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Parks on Writing

January 19, 2012 Leave a comment Go to comments

There’s a great little piece by writer and translator Tim Parks (author of the book pictured above) at the New York Review blog site today about writing within, or without, a home culture. Of particular interest are the contrasting examples he gives of students in his creative writing class — one writing a historical thriller about a culture foreign to him in time and place, another writing about a group of family and friends in England now — and the relative merits of their work. Before introducing these examples, Parks writes that

For most of us, the set of behaviors we call personality, or self, forms initially in a family of three, four, or five individuals, then develops as it is exposed to the larger worlds of school and, in our teens perhaps, our town, our country. The richness of our individual personalities is a measure of the complexity of the relations that sustain us. A word spoken at home or school can be dense with nuance and shared knowledge in a way unlikely to occur in a casual exchange at rail station or airport, however fascinating and attractive an exotic traveling companion may be. This is not an argument for staying at home, but for having a home from which to set out.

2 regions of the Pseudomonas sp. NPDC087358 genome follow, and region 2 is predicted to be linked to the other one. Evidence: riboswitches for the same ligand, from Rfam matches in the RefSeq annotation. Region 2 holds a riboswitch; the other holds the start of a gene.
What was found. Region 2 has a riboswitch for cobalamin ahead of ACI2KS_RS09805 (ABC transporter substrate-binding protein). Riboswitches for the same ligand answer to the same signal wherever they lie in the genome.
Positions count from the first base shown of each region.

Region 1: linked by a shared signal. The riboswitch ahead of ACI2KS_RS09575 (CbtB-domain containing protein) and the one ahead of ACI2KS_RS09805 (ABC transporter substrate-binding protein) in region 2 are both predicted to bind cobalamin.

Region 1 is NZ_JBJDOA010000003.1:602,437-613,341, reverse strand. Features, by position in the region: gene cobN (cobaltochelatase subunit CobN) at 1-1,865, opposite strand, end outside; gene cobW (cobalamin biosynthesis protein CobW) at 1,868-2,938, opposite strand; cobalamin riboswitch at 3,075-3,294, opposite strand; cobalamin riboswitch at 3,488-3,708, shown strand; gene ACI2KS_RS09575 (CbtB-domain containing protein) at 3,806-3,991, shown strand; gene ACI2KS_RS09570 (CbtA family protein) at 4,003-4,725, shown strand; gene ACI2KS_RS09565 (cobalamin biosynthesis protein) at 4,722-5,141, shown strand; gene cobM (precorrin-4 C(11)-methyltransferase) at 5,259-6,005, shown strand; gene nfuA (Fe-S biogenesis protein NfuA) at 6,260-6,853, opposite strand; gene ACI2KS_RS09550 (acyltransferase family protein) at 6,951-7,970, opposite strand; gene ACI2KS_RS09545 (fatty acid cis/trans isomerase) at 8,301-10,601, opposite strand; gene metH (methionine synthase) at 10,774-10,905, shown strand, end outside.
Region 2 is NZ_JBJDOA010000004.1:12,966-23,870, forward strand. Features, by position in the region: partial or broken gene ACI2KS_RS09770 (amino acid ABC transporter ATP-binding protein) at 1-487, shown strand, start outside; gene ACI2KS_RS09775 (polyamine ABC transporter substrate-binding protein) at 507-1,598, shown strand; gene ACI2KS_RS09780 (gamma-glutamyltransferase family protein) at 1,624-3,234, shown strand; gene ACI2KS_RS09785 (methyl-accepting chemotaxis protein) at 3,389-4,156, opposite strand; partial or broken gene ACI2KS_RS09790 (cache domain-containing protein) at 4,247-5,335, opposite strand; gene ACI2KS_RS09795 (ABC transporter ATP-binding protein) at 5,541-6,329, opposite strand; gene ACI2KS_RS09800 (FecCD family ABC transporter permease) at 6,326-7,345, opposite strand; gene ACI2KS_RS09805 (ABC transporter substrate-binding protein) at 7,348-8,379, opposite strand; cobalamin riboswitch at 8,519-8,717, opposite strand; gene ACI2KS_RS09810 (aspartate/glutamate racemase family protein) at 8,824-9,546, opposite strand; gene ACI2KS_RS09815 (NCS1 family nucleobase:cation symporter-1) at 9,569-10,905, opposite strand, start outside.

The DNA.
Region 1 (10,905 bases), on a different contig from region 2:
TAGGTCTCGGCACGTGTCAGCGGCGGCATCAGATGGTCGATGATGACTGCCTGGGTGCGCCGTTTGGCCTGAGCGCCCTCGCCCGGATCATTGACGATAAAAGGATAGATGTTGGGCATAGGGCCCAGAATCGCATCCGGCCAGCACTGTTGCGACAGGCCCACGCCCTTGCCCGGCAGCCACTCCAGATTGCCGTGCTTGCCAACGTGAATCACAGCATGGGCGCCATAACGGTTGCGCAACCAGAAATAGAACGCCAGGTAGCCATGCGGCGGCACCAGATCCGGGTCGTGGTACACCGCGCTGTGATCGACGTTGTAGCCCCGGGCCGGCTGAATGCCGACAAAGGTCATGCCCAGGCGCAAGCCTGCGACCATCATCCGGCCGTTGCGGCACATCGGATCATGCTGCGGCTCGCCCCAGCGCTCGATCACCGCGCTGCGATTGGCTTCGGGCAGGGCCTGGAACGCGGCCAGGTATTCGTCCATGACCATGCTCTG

Parks’ observation is loosely connected to a claim I have often made to Joel, that I am his working definition of a normal adult. He may, over time, revise this definition, but he’s stuck with me as his initial frame of reference.

Here I am presuming to trod on Parks’ turf. Sorry about that. Let me back off.

Parks picks up his theme again later with reference to the two students:

If there is a problem with the novel … the problem is rather a slow weakening of our sense of being inside a society with related and competing visions of the world to which we make our own urgent narrative contributions; this being replaced by the author who takes courses to learn how to create a product with universal appeal, something that can float in the world mix, rather than feed into the immediate experience of people in his own culture. That package may work for some, as I believe my student’s account of dramatic upheavals in the Mongol empire will work for many readers; it has its intellectual ideas and universal issues: but it doesn’t engage us deeply, as I believe my other student’s work might if only he could get it right. And this is not simply an issue of setting the book at home or abroad, but of having it spring from matters that genuinely concern the writer and the culture he’s working in.

Parks’ article is provocative. And short. I suggest reading it in full.

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Categories: Culture, Writing
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